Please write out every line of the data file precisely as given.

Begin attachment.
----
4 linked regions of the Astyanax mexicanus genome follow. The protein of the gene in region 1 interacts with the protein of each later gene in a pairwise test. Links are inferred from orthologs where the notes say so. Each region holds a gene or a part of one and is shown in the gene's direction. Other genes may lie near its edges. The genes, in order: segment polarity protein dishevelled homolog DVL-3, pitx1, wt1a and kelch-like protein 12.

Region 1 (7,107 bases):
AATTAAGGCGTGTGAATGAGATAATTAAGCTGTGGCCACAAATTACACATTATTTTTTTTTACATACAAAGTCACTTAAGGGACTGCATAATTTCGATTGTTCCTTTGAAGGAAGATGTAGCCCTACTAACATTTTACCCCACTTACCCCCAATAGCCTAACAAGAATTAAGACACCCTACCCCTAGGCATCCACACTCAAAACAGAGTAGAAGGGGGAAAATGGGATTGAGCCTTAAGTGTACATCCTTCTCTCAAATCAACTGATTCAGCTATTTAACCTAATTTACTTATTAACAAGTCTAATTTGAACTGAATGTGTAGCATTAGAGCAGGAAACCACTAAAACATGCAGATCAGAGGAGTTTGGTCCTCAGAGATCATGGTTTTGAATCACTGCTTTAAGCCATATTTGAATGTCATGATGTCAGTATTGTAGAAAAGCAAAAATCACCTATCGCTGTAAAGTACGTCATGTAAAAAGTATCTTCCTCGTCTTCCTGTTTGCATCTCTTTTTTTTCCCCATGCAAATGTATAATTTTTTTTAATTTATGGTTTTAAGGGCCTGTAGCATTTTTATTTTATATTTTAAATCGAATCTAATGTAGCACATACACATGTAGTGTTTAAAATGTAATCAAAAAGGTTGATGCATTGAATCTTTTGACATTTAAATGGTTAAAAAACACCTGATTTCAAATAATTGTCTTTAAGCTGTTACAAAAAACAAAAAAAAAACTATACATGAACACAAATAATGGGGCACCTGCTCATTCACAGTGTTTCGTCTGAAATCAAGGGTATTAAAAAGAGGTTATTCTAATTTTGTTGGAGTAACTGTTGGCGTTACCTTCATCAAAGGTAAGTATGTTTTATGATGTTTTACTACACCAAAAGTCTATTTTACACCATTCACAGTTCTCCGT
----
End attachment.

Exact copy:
4 linked regions of the Astyanax mexicanus genome follow. The protein of the gene in region 1 interacts with the protein of each later gene in a pairwise test. Links are inferred from orthologs where the notes say so. Each region holds a gene or a part of one and is shown in the gene's direction. Other genes may lie near its edges. The genes, in order: segment polarity protein dishevelled homolog DVL-3, pitx1, wt1a and kelch-like protein 12.

Region 1 (7,107 bases):
AATTAAGGCGTGTGAATGAGATAATTAAGCTGTGGCCACAAATTACACATTATTTTTTTTTACATACAAAGTCACTTAAGGGACTGCATAATTTCGATTGTTCCTTTGAAGGAAGATGTAGCCCTACTAACATTTTACCCCACTTACCCCCAATAGCCTAACAAGAATTAAGACACCCTACCCCTAGGCATCCACACTCAAAACAGAGTAGAAGGGGGAAAATGGGATTGAGCCTTAAGTGTACATCCTTCTCTCAAATCAACTGATTCAGCTATTTAACCTAATTTACTTATTAACAAGTCTAATTTGAACTGAATGTGTAGCATTAGAGCAGGAAACCACTAAAACATGCAGATCAGAGGAGTTTGGTCCTCAGAGATCATGGTTTTGAATCACTGCTTTAAGCCATATTTGAATGTCATGATGTCAGTATTGTAGAAAAGCAAAAATCACCTATCGCTGTAAAGTACGTCATGTAAAAAGTATCTTCCTCGTCTTCCTGTTTGCATCTCTTTTTTTTCCCCATGCAAATGTATAATTTTTTTTAATTTATGGTTTTAAGGGCCTGTAGCATTTTTATTTTATATTTTAAATCGAATCTAATGTAGCACATACACATGTAGTGTTTAAAATGTAATCAAAAAGGTTGATGCATTGAATCTTTTGACATTTAAATGGTTAAAAAACACCTGATTTCAAATAATTGTCTTTAAGCTGTTACAAAAAACAAAAAAAAAACTATACATGAACACAAATAATGGGGCACCTGCTCATTCACAGTGTTTCGTCTGAAATCAAGGGTATTAAAAAGAGGTTATTCTAATTTTGTTGGAGTAACTGTTGGCGTTACCTTCATCAAAGGTAAGTATGTTTTATGATGTTTTACTACACCAAAAGTCTATTTTACACCATTCACAGTTCTCCGT